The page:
Taxpayers' Colorado Springs property had been in Mrs. Barry's family for many years. The exact date of the construction of the building was never accurately established, but the proofs showed that it predated the turn of the century. Basically, the structure was a part two-story and part three-story building, of stone and masonry construction, which occupied all of a lot located at 18-20 South Tejon Street in downtown Colorado Springs. The lot itself was 190 feet in depth, and its 50 foot frontage on South Tejon Street lay some 200 feet south of the intersection of South Tejon and Pikes Peak Avenue, generally recognized as the commercial center of Colorado Springs. While there was a dispute of fact concerning the structural soundness of the building, the proofs supported the finding of the trial court that the building was without an elevator, could not be air-conditioned, and that, in fact, the owners were instructed not to use the upper floors because of non-conformity with various building code requirements.


Louie N. Mullin owned the property until her death on June 1, 1959, at which time she was a resident of Ohio. On September 15, 1954, Mrs. Mullin had entered into a lease of the premises with the Exchange National Bank of Colorado Springs as lessee. The original term of the lease was five years, commencing January of 1955, with an option in the lessee to extend the lease for an additional five years, until January 1, 1965. The lease also gave to the lessee the option at any time during the lease term to demolish the building with no payment required to be made on that account to Mrs. Mullin as lessor. The lease did not, however, require demolition. The lease provided that the Exchange National Bank was to pay a monthly rental of $1,000 and an annual payment of $1,000 toward real property taxes. It placed as conditions on the exercise of the demolition option only that the lessee give prior notification to the lessor by registered mail, and that demolition be done in a good and workmanlike manner at lessee's expense. The lease did not require the construction of any building in place of the demolished building.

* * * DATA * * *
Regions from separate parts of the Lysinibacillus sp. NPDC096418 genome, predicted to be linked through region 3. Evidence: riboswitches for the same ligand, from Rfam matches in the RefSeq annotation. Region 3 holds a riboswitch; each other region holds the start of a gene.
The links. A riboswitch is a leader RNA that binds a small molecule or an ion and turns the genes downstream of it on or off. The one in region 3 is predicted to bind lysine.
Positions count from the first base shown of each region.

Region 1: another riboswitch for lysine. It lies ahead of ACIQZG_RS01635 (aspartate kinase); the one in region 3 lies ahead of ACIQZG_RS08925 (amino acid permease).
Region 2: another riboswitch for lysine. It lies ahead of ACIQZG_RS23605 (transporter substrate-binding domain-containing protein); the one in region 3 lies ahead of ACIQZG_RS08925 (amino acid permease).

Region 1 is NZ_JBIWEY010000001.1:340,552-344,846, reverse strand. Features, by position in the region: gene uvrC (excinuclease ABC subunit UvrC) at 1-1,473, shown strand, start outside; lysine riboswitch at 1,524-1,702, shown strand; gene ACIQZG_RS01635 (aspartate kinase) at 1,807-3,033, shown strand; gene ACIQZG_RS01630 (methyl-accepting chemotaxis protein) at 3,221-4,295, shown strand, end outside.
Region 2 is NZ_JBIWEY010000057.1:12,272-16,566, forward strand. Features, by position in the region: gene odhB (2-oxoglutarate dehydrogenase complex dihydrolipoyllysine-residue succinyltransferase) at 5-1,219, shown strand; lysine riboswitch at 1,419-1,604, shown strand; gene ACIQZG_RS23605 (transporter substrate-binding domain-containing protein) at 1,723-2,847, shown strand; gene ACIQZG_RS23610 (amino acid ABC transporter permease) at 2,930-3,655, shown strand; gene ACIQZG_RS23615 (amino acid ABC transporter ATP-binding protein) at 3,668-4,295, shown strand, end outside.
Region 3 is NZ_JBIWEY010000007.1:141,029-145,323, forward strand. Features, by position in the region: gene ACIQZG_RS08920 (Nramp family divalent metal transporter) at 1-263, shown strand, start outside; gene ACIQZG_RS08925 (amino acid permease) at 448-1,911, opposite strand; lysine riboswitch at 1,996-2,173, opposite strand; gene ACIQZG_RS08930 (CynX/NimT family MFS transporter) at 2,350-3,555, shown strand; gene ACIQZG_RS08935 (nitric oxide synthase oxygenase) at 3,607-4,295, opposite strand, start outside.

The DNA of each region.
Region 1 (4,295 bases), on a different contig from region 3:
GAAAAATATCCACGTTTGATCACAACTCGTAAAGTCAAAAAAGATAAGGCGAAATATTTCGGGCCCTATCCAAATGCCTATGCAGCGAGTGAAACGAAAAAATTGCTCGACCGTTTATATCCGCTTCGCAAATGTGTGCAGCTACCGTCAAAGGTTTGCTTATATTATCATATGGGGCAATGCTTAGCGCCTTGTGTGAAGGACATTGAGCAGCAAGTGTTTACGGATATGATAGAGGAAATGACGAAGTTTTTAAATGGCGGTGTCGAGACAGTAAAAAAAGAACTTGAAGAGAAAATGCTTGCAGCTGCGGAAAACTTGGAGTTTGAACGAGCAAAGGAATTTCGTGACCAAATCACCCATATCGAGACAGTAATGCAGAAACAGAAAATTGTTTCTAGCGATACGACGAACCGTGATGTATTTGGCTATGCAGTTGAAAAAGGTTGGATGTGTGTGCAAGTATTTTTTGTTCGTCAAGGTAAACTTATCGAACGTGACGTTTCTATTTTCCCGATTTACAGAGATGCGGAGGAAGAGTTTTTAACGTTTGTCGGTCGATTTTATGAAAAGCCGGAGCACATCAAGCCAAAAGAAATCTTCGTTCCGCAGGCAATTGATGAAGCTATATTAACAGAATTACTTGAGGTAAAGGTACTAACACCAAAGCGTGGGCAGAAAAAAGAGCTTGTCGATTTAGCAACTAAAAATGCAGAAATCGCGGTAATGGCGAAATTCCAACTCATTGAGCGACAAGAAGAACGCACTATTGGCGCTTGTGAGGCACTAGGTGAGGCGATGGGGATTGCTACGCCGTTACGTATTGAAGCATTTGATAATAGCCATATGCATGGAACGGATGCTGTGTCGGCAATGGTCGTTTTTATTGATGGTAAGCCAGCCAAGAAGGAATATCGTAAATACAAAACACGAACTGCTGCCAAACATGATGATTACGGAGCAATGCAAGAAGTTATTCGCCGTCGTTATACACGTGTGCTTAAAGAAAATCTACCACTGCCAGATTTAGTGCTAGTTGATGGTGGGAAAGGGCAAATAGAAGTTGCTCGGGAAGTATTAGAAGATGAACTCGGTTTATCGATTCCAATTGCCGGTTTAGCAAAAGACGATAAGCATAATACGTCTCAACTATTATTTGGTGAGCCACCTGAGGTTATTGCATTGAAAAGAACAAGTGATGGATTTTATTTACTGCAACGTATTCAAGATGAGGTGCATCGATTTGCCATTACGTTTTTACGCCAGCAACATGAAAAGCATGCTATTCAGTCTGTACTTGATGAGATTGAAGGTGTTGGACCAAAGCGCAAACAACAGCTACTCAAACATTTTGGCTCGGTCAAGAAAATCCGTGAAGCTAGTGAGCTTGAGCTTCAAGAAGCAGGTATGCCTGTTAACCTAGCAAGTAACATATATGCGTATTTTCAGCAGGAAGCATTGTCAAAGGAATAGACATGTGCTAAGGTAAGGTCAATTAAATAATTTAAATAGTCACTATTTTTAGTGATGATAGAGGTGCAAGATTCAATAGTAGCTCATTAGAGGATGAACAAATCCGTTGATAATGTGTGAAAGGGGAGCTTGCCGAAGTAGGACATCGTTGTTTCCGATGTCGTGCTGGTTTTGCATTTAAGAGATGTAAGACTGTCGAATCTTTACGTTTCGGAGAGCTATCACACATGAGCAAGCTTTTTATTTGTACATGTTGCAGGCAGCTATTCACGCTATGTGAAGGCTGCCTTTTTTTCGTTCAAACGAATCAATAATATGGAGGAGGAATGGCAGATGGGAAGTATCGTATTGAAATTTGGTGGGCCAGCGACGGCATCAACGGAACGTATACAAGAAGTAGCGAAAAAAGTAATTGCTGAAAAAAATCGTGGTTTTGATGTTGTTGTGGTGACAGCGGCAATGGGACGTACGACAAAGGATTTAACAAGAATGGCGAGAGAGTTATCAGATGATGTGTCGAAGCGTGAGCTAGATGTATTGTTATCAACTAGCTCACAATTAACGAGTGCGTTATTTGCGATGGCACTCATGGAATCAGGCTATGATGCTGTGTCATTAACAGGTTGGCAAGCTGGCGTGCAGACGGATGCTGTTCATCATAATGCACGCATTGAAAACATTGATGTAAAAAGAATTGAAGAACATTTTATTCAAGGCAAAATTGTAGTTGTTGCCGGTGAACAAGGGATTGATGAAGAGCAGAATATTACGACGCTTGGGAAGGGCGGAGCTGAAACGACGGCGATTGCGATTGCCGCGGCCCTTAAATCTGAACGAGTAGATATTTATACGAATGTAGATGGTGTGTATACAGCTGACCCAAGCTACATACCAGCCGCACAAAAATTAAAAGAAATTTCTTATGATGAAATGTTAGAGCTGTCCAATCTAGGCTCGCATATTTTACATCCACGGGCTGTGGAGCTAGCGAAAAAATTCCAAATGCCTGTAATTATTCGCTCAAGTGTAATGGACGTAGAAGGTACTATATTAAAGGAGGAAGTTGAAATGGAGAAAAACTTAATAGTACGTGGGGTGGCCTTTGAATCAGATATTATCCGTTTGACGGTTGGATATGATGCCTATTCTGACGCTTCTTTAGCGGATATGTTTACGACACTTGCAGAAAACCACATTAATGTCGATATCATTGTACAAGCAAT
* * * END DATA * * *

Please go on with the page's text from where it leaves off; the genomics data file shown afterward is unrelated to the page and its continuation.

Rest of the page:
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On April 23, 1959, the Exchange National Bank exercised its option to extend the lease for the additional five years. In August of 1960, more than one year after Mrs. Mullin's death, the bank exercised its additional option to demolish the building. Demolition was completed by November 15, 1960.


The evidence in the case supported the finding of the trial judge that Exchange National Bank's purpose in entering into the lease in 1954 and exercising its option to renew in 1959 was not to occupy the building as such, but was to retain its possession of the land so that ultimately it could be used for a parking lot and a drive-in teller facility. The property was eventually put to such use under a later lease. Meanwhile, to recoup its rental expenses, the Exchange National Bank put the building to other uses. From March 1955 through December 1956, the building was sublet to the First National Bank at an annual rent of $13,000, the exact amount of Exchange National Bank's annual obligation to the lessor. First National spent $25,000 in improvements on the building for use as a temporary main office in downtown Colorado Springs while it was rebuilding its own building. Thereafter, the building was subleased to Fashion Bar, a women's clothing store which had been required to vacate its prior location because of an expansion of a J. C. Penney Company building. Fashion Bar occupied the premises at the time of Mrs. Mullin's death and thereafter until December of 1959 when it moved to a building which it had purchased.